A Case of Blood Vessel Inflammation Going from ANCA Antibody-negative to Positive

A Case of Blood Vessel Inflammation Going from ANCA Antibody-negative to Positive

Some blood vessel inflammation cases stem from a group of diseases collectively known as ANCA-associated vasculitis, while others don’t.

Chinese scientists have discovered a first: a non-ANCA-associated vasculitis case that turned into an ANCA-associated one. Doctors call an ANCA-associated case an ANCA-positive case, and a non-associated case an ANCA-negative case.

At first the 64-year-old woman’s inflamed kidney blood vessels showed no signs of ANCA auto-antibodies, according to researchers at Tianjin Medical University General Hospital. Later on, she developed a broader inflammation that did.

The full name of the acronym ANCA suggests the role that autoantibodies play in these diseases. It is antineutrophil cytoplasmic antibody-associated vasculitis. An ANCA-associated vasculitis is also called an AAV.

In addition to shedding new light on the relationship between ANCA-negative and ANCA-positive vasculitis, the case study highlighted the need for better treatment strategies for ANCA-negative patients, researchers said.

The study, “Myeloperoxidase-antineutrophil cytoplasmic antibody (ANCA)-associated systemic vasculitis developed from ANCA negative renal limited vasculitis,” appeared in the journal Medicine.

Doctors said the case started with a build-up of liquids in the woman’s lower extremities — a condition known as edema. A physical exam and blood work showed no obvious abnormalities, but urine analysis revealed high levels of proteins and blood, suggesting kidney irregularities.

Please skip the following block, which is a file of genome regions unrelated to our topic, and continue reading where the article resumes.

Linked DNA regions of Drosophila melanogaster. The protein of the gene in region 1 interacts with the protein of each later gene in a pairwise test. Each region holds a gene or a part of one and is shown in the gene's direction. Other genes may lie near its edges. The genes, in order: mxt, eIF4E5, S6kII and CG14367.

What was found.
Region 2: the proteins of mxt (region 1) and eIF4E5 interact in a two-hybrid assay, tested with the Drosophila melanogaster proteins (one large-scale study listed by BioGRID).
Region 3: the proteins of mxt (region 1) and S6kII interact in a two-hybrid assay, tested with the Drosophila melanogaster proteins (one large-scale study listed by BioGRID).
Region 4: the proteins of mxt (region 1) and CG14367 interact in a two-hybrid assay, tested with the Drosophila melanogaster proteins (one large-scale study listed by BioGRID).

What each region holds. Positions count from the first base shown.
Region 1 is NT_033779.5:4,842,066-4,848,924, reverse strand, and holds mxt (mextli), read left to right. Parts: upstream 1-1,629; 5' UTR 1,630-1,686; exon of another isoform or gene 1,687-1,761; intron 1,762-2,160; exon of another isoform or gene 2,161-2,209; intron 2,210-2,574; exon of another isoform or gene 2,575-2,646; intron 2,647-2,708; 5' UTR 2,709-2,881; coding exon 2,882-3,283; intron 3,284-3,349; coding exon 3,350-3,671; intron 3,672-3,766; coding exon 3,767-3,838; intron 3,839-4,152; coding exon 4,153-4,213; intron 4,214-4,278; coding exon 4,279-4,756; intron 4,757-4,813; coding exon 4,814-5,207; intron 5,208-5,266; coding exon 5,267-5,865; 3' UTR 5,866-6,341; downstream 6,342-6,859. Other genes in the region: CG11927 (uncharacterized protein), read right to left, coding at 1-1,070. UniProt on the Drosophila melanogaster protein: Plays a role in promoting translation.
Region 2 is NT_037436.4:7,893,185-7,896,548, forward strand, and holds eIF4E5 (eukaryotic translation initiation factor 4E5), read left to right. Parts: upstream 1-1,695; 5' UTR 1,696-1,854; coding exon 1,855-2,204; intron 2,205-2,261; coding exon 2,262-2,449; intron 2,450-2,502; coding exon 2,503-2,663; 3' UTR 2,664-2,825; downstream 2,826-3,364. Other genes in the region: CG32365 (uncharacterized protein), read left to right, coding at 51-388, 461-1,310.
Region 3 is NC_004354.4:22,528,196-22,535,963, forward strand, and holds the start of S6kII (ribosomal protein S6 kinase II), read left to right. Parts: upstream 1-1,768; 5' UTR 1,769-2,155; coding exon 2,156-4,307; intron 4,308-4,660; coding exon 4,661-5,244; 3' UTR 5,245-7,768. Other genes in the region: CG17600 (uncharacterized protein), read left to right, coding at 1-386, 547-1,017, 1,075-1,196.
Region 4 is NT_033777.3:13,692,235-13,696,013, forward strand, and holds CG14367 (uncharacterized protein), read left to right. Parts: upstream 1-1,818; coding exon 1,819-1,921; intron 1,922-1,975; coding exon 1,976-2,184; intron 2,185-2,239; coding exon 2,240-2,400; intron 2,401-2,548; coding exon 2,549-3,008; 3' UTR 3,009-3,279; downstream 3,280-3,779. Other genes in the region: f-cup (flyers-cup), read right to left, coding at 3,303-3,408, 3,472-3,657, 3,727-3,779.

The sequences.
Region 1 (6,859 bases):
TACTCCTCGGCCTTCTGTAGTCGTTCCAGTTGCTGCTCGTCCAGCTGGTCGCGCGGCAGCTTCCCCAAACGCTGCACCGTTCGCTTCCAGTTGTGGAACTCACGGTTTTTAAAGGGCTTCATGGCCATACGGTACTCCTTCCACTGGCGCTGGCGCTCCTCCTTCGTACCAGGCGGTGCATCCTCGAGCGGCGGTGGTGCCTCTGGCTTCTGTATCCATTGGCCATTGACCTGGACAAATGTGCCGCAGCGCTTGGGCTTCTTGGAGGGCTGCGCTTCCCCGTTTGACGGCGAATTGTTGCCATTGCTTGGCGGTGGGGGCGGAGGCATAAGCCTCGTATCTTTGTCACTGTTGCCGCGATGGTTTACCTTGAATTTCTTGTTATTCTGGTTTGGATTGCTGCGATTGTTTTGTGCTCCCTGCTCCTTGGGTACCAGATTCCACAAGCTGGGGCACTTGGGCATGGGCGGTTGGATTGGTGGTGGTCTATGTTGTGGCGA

Further analysis failed to detect either of two kinds of ANCA-associated antibodies — MPO or proteinase 3 (PR3) — or other antibodies associated with a kidney disorder.

To try to learn what was causing the kidney symptoms, the team examined samples of her kidney tissue. They discovered kidney inflammation. At that point, the team said, they couldn’t rule out the possibility that it stemmed form ANCA-negative vasculitis.

Doctors gave the patient the high blood pressure medication losartan. Her condition improved for 18 months, with a gradual reduction of urine protein levels and edema. She remained ANCA-negative during the period.

She returned to the hospital with complaints of fatigue, a mild cough, mild pain in both knee, and mild weight loss. This time her blood work showed signs of wider inflammation, with increased levels of the kidney-function marker creatinine in her blood. In addition, her ANCA test was positive. A kidney tissue biopsy confirmed that she had the MPO form of ANCA-associated vasculitis.

Doctors gave the woman methylprednisolone to decrease her creatinine levels. Within three weeks of the start of her treatment, she was ANCA-negative again. A detailed analysis showed very low amounts of ANCA that standard tests were unable to detect.

“The long-time stability of disease with no need of any immunosuppressive treatment and the negative results of multiple tests of serum ANCA almost made us exclude the diagnosis of AAV,” the researchers said. “It was the discovery of the weak ANCA in purified IgG [the most common antibody in blood] that helped us to confirm the diagnosis of ANCA-negative AAV finally.”

Diagnosing ANCA when there is a lack of widespread inflammation can be challenging, largely because it can present features similar to those seen in other disorders.

The Chinese team said they believed the woman’s ANCA-negative status was a “transient stage” in the development of ANCA-associated vasculitis. “Physicians should try their best to detect the ANCA in the diagnoses and treatment of ANCA-negative [vasculitis],” they said.

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